US 6194104 B1 Abstract A method is described for applying Optical Proximity Correction to corners and line ends in a pattern having critical dimensions in the sub micron region. Segments of curves are used to approximate corners and line ends in a pattern. The normal vector to the curve and area vector are then determined for all points on the segment of the curve used to approximate the pattern feature. The area vector has the same direction as the normal vector and a magnitude equal to the distance between the curve and the undistorted pattern. An optical proximity correction vector is then determined as the sum of a first scaler function multiplied by the unit normal vector and a second scaler function multiplied by the area vector. Next an optimum optical proximity correction shape is determined by moving the curve a distance and direction equal to the optical proximity correction vector. The optimum proximity correction shape is then approximated using regular geometric shapes, rectangles and triangles, to form an optical proximity corrected pattern. A mask of the optical proximity corrected pattern can be formed using electron beam methods without requiring excessive electron beam time.
Claims(17) 1. A method of performing optical proximity correction, comprising:
providing a first pattern having first pattern edges and first pattern critical regions;
forming a test mask having said first pattern formed thereon without optical proximity correction;
providing a test substrate having a layer of resist formed thereon;
forming a second pattern having second pattern edges and second pattern critical regions using said test mask and photolithographic processing methods, wherein the shape of said second pattern edges in said second pattern critical regions are different than the shape of said first pattern edges in said first pattern critical regions;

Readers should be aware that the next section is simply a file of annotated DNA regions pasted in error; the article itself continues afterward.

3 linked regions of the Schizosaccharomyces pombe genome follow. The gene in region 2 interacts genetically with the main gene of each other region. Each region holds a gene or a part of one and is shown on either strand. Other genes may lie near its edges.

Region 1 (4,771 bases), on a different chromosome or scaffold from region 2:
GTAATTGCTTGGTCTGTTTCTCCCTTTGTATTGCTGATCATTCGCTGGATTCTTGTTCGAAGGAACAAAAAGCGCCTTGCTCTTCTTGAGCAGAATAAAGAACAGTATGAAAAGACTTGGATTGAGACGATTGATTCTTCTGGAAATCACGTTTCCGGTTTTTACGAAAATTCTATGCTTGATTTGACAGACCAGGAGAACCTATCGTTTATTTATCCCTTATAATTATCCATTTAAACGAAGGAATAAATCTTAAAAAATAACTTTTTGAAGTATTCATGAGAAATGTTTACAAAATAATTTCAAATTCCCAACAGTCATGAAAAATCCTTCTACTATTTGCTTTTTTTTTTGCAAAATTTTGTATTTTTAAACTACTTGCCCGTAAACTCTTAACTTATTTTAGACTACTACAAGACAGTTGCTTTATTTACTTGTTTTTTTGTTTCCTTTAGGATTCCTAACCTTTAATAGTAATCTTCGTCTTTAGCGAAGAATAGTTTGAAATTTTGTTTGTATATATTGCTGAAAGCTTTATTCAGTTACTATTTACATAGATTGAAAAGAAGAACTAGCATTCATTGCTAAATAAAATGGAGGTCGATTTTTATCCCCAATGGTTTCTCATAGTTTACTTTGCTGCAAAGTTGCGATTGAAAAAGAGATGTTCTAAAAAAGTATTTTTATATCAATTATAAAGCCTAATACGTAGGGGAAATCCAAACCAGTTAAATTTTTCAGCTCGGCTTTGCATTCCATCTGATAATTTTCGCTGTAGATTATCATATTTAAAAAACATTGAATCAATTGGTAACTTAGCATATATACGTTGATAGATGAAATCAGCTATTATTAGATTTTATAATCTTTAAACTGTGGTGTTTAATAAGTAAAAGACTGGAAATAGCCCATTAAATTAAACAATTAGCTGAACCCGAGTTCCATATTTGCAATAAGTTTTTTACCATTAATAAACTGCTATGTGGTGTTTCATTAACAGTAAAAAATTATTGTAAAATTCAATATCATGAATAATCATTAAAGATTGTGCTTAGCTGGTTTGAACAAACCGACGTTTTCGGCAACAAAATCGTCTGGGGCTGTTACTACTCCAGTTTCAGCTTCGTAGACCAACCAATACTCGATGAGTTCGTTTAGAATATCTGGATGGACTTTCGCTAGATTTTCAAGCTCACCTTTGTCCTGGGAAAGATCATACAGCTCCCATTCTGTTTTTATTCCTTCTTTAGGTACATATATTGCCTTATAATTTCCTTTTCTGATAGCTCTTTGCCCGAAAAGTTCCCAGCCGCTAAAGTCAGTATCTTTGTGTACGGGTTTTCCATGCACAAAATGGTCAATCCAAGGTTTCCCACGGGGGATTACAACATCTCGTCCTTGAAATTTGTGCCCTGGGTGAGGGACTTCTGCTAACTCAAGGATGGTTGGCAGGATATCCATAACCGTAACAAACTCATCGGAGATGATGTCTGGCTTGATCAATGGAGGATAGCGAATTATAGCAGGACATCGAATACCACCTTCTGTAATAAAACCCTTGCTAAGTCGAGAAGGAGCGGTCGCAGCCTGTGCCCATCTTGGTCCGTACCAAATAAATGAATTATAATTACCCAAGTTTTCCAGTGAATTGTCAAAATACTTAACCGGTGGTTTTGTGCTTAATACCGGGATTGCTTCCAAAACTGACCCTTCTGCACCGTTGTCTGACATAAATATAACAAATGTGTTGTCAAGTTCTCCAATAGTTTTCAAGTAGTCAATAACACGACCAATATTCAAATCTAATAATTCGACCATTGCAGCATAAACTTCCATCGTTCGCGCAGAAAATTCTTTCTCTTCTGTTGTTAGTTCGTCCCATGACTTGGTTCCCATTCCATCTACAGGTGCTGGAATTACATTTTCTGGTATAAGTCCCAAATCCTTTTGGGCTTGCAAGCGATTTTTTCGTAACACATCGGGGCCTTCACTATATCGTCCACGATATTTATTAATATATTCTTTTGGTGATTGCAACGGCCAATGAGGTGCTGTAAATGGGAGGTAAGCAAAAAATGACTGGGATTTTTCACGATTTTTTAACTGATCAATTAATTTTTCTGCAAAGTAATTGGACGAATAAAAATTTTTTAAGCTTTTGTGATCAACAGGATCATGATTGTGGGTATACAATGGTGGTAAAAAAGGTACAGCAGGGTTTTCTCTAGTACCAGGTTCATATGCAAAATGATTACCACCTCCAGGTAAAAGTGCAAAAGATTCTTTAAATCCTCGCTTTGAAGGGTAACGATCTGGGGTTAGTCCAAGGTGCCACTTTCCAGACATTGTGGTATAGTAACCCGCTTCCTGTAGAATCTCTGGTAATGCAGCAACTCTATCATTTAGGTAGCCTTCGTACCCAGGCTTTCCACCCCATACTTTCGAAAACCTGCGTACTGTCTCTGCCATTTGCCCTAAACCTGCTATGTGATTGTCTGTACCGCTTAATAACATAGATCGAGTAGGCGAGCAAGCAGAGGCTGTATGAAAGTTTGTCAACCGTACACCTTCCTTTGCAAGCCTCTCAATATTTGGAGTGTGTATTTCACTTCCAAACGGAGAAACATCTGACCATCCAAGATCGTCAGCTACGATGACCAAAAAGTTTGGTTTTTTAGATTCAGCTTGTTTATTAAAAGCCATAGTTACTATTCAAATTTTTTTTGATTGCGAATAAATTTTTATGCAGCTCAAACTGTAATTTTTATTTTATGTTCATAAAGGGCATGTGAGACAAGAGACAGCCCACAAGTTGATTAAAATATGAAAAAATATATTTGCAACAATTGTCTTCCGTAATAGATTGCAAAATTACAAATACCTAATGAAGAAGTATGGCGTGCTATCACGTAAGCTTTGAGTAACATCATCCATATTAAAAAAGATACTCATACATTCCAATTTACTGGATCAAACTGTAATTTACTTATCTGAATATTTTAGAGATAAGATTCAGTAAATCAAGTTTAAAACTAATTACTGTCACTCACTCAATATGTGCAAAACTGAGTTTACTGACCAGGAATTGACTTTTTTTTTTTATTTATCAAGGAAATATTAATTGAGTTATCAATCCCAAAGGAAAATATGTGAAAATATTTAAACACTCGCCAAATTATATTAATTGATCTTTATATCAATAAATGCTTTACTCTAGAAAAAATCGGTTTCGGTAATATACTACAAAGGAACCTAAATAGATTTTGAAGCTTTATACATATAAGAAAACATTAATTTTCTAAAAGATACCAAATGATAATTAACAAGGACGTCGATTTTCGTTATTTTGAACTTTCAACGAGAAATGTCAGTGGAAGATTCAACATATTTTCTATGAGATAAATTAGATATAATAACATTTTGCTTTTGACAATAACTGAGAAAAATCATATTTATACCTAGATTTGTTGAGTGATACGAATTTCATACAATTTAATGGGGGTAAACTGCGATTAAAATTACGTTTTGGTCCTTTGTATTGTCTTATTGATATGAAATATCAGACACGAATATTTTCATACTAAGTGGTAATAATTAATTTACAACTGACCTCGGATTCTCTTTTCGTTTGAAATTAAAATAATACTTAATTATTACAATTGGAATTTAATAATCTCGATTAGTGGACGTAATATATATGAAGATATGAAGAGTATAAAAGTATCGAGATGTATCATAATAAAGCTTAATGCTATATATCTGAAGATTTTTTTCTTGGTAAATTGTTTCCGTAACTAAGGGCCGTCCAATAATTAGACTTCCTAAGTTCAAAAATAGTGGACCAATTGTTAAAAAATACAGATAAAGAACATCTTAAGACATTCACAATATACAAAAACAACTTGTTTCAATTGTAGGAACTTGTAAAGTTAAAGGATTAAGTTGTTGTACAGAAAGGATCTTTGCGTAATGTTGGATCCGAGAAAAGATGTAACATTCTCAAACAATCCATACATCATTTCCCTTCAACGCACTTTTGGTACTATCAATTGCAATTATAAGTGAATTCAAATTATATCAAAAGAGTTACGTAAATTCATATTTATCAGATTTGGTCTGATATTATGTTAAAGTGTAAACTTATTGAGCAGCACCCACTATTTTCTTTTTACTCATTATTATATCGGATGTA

using mathematical curves to approximate the shape of said second pattern edges in said first pattern critical regions;
selecting a number of coordinates of said mathematical curves;
determining a unit normal vector at said selected coordinates of said mathematical curves wherein said unit normal vector is perpendicular to said mathematical curve and directed toward said first pattern edges;
determining an area vector at said selected coordinates of said mathematical curves wherein said area vector has the same direction of said unit normal vector at said selected coordinates of said mathematical curves and a magnitude equal to the distance between said mathematical curves and said first pattern edges;
determine an optical proximity correction vector at said selected coordinates of said mathematical curves wherein said optical proximity correction vector is the sum of a first scaler function multiplied by said unit normal vector at said selected coordinates of mathematical curves and a second scaler function multiplied by said area vector at said selected coordinates of said mathematical curves, wherein said first scaler function and said second scaler function are functions of position on said mathematical curves;
determining an optimum optical proximity correction shape by moving said mathematical curve a distance and direction equal to said optical proximity correction vector at said selected coordinates of said mathematical curve;